Price, I’m slowly learning, has very little to do with what’s on my grocery receipts.
I have so many of them, my favorites the old-fashioned cash-register receipts from Limbo and Pastaworks that say little more than “produce 3.87, meat 9.82.” They’re folded up and stuffed into a dresser drawer; some are crumpled up in the bottom of every pocket and market bag; more are flattened out and shoved into a file drawer in my office.
“Grocery firstname.lastname@example.org” is what I bought tonight, two little packages of organic stone-ground whole-wheat flour from Bob's Red Mill. I’d go out there and buy a 100-pound bag, as Harriet was going to do, but I’m not driving and, really, I only had $7 to spend. And $2.30 of that I had to save for bus fare.
I am going to make a sourdough starter. Its ingredients: water and flour. Once it’s done, I can make it into bread with flour and honey; into waffles with flour and eggs; into biscuits with flour and butter. I was instant-messaging earlier with my friend Jen. She was re-starting her sourdough after a freezer defrosted and flooded her refrigerator. She told me that yeast is in the air.
In the air! Yeast is free! Immediately I was captivated and suggested we both start sourdough and trade the results, comparing the yeast in the air of Missouri (where Jen lives) to that in Oregon (where I live).
But nothing is free, I’m discovering; nothing is cheap. In fact, the very cheapest things come at the dearest price. That’s why I spent $4.70 on flour that would have cost me less than $2 were I to get it in a white paper bag at the supermarket. At what price?
Wheat, harvested from where-I-don’t-know, perhaps even China or Russia or Argentina. Ground with 21st-century technology that neatly chops the nutrition off along with the color. Do I know what the soil will be like in five, 10, or 20 years where this wheat was grown? No, I don’t. Perhaps the farmer is using sustainable agricultural techniques, but more likely, that soil is very far from “tilth,” cozied up to chemical invention, and the laborers are plentiful and poorly paid. If I were to bet, it would be that the fossil fuels used to get that white paper bag of white flour to my grocery store were excessive.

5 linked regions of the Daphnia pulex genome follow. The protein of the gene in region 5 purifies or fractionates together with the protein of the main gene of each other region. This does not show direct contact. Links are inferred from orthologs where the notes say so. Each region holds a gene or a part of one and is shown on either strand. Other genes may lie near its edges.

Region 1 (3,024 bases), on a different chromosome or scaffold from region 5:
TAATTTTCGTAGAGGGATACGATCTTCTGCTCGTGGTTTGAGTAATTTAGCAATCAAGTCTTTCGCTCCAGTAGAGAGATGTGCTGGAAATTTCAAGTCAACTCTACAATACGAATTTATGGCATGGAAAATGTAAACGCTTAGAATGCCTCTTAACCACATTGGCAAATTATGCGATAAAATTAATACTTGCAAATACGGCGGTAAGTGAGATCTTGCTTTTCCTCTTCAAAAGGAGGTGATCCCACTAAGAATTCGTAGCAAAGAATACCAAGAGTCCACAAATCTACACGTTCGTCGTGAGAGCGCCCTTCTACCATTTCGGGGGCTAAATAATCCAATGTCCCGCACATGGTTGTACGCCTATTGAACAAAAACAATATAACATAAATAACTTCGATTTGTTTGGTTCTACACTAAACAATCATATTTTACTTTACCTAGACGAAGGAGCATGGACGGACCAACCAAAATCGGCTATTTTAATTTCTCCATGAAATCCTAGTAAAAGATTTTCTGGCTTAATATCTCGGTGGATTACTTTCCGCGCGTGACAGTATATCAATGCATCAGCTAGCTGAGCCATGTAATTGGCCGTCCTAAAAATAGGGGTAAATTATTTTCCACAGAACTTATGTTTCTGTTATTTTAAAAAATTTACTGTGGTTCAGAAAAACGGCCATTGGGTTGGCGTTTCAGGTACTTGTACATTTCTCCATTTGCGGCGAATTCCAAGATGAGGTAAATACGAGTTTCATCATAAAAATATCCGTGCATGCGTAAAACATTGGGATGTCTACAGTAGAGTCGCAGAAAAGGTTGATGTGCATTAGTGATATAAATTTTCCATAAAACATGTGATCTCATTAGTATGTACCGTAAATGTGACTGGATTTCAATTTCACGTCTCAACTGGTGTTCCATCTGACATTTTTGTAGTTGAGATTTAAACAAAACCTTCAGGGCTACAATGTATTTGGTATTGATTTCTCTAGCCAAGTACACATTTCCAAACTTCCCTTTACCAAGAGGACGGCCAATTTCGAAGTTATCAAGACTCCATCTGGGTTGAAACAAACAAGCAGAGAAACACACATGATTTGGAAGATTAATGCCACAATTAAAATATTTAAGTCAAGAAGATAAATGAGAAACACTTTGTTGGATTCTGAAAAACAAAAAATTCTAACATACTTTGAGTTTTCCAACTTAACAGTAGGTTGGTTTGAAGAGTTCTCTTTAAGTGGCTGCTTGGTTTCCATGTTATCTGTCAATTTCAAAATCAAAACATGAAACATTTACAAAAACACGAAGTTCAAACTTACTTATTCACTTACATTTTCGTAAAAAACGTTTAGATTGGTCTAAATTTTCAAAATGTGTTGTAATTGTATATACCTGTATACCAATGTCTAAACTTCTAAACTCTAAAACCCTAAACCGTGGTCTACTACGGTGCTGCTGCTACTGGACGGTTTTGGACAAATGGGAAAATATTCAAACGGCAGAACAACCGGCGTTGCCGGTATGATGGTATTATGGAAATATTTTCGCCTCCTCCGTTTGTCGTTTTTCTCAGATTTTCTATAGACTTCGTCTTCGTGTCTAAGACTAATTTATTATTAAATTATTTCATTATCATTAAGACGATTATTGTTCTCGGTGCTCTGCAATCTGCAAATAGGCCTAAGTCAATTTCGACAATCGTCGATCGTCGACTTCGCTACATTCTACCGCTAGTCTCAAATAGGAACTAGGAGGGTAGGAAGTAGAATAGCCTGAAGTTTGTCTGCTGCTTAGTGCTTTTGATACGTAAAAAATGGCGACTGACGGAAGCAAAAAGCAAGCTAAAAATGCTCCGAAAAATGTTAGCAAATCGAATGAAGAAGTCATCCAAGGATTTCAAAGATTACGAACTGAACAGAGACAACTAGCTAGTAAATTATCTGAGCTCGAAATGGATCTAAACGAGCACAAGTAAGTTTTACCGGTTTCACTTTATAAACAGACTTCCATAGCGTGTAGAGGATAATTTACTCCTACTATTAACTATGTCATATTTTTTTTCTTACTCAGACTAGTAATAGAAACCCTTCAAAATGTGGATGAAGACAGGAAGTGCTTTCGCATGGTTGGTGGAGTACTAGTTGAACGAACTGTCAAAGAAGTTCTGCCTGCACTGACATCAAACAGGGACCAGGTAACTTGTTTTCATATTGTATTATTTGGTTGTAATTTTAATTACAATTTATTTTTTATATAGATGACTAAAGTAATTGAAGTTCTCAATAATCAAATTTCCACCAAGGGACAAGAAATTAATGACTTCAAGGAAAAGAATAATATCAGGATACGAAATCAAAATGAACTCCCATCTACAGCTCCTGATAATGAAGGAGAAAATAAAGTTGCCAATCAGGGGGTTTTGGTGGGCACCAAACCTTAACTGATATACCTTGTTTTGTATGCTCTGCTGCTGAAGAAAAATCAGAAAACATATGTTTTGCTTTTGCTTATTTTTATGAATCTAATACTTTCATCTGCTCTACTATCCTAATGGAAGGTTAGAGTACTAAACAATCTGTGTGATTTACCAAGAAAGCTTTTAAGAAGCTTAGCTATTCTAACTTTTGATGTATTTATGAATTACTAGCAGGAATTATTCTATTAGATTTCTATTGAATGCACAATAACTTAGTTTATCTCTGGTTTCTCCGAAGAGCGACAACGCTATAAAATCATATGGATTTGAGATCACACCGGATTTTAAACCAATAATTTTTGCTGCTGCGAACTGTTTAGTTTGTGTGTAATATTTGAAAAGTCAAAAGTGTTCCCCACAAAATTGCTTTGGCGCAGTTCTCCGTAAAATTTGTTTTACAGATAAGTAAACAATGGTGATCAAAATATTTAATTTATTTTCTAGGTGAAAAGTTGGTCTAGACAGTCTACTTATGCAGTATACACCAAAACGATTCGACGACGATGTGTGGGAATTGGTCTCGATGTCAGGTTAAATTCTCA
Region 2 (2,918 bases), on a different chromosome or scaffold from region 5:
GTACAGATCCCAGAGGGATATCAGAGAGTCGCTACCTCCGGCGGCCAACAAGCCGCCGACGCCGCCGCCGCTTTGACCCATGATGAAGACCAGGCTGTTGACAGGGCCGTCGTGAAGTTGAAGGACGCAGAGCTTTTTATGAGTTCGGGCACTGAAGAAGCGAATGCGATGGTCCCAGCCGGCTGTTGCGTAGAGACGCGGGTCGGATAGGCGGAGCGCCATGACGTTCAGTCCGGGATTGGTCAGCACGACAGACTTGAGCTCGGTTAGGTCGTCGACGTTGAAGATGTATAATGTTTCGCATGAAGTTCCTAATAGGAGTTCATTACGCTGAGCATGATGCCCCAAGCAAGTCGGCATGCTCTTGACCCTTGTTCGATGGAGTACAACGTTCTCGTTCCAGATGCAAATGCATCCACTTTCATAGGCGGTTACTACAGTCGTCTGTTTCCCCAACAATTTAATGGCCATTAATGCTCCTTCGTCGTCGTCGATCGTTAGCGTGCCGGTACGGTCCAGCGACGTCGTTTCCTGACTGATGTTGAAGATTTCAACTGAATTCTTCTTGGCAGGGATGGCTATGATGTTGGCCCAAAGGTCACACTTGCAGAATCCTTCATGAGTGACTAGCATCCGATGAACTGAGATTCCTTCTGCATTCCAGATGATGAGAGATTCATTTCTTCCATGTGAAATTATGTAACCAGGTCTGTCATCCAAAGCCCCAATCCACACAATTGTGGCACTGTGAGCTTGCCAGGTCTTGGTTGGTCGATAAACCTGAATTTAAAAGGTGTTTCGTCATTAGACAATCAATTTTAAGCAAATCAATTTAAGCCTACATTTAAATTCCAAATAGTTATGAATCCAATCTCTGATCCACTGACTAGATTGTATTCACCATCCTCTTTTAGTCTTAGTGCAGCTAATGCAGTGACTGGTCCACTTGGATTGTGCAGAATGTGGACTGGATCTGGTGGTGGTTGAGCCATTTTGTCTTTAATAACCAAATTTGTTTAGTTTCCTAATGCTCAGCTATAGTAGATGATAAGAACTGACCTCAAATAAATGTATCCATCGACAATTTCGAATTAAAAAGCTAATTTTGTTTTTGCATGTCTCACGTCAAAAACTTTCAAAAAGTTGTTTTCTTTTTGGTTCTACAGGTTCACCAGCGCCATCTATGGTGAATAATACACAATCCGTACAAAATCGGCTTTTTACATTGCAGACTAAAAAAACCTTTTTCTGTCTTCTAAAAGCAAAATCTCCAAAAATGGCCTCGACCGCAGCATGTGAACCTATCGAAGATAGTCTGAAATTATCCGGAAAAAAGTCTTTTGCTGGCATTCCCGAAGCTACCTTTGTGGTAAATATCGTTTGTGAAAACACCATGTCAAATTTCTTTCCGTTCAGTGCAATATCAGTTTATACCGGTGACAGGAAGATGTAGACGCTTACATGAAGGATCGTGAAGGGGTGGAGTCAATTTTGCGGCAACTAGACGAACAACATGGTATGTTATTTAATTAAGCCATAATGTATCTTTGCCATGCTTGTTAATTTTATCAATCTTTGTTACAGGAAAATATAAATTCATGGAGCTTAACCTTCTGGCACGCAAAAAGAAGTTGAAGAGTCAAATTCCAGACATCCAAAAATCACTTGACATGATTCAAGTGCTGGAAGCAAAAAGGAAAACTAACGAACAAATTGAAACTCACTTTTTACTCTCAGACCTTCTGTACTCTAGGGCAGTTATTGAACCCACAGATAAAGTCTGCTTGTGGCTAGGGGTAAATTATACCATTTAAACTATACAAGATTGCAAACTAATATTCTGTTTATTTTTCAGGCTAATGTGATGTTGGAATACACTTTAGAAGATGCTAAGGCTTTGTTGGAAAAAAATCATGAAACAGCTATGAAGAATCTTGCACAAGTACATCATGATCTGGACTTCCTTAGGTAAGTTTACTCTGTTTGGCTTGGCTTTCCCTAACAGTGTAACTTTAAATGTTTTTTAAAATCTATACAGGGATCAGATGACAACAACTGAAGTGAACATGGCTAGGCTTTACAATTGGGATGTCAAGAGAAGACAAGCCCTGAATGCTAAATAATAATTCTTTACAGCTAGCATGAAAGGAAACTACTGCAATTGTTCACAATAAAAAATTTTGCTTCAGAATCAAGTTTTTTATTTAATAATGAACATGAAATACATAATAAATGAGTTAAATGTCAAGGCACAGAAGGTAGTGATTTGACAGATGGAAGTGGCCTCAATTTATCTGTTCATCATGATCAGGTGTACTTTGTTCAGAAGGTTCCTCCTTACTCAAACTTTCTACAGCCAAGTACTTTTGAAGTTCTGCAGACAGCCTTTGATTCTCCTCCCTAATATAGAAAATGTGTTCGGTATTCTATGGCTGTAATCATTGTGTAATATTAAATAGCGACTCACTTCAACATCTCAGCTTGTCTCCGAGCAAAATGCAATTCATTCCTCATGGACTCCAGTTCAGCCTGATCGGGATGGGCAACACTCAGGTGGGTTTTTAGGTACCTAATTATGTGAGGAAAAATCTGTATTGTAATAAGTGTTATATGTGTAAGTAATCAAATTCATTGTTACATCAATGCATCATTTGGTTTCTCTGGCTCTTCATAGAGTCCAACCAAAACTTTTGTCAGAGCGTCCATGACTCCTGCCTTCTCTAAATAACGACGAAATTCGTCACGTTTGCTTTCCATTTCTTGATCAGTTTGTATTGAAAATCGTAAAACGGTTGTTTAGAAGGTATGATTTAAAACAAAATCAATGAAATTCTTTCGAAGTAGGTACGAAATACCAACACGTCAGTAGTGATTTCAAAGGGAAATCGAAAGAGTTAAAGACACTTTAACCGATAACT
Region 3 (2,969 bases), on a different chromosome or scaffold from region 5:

I know a little bit more about the flour from Bob’s Red Mill. The wheat comes from Washington, Oregon, Montana, and Canada, and it’s farmed organically. I know that it’s ground with stone and that all the good stuff is still in there. I wish I knew more; I wish I could have a guarantee that the agricultural practices used were such that the farmland would still be productive when my children were grown. I don’t know that for sure.
But the cost is certainly much, much less: the cost to me and my family (eating organic whole grains has health benefits that cascade over our family, from fewer colds to better dental health to possible mood benefits and a greatly reduced probability of obesity, heart disease, diabetes, and cancer); the cost to our land (we know now that the chemicals used to grow food rob soil of its natural nutrients, destroy ecosystems, and throw the whole earth out of balance); and the cost to our planet (the fossil fuels used to transport wheat from Central America may be cheap for corporations, when compared with labor costs in the U.S., but it’s clear that shipping tons of wheat halfway around the world is a net loss for our climate).
In exchange, I must pay with my time.
You might value my time, calculating my annual salary, dividing it by days in the work week, hours in my work day, coming up with a dollar figure. Does this sourdough cost $25? $100? If you believe that time = money, surely it’s not worth it.
Suddenly I no longer believe in spending time; no, I believe in investing time. Time = money? Then my time is capital, stock in my own collection of skills, accrued quality of life, assets of food and drink and pottery. Money is not real. Bread is real.
Tonight, I choose a crock and wash it carefully, by hand, in my decades-old kitchen sink. I do not look up recipes; instead, I choose to start with abandon. One-third of a cup, let’s say, of each water and whole-wheat flour. I stir it carefully, imagining the wild yeast floating as does the dust in the air, caught before the window in the summer sun. I say to myself in a quiet voice, “Wild!” and set the crock on my windowsill with great hopes.
Every evening, now, at about the same time that I rinse the sprouts growing nearby, I must add in a little, feeding the culture with a tablespoon of water, a tablespoon of flour. It is not just those minutes I must invest, but the remembering, the responsibility, and then the commitment to using the creature which I have grown and tended from conception. Much in the same way as with my children, I must develop its best qualities, learning the secrets to a proper sourdough crust, the recipes my family eats most heartily. I must guard it from well-meaning visitors to my kitchen; I must shepherd this ingredient.
No longer is the origin of my food a mystery shrouded in marketing-speak, logos, little letters with circles around them.
My food is here; my time is now. I am hunter, gatherer, steward, trustee. My stakeholders will receive a fair return.
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An American native
A father’s legacy
The vegetarian-cooking pioneer
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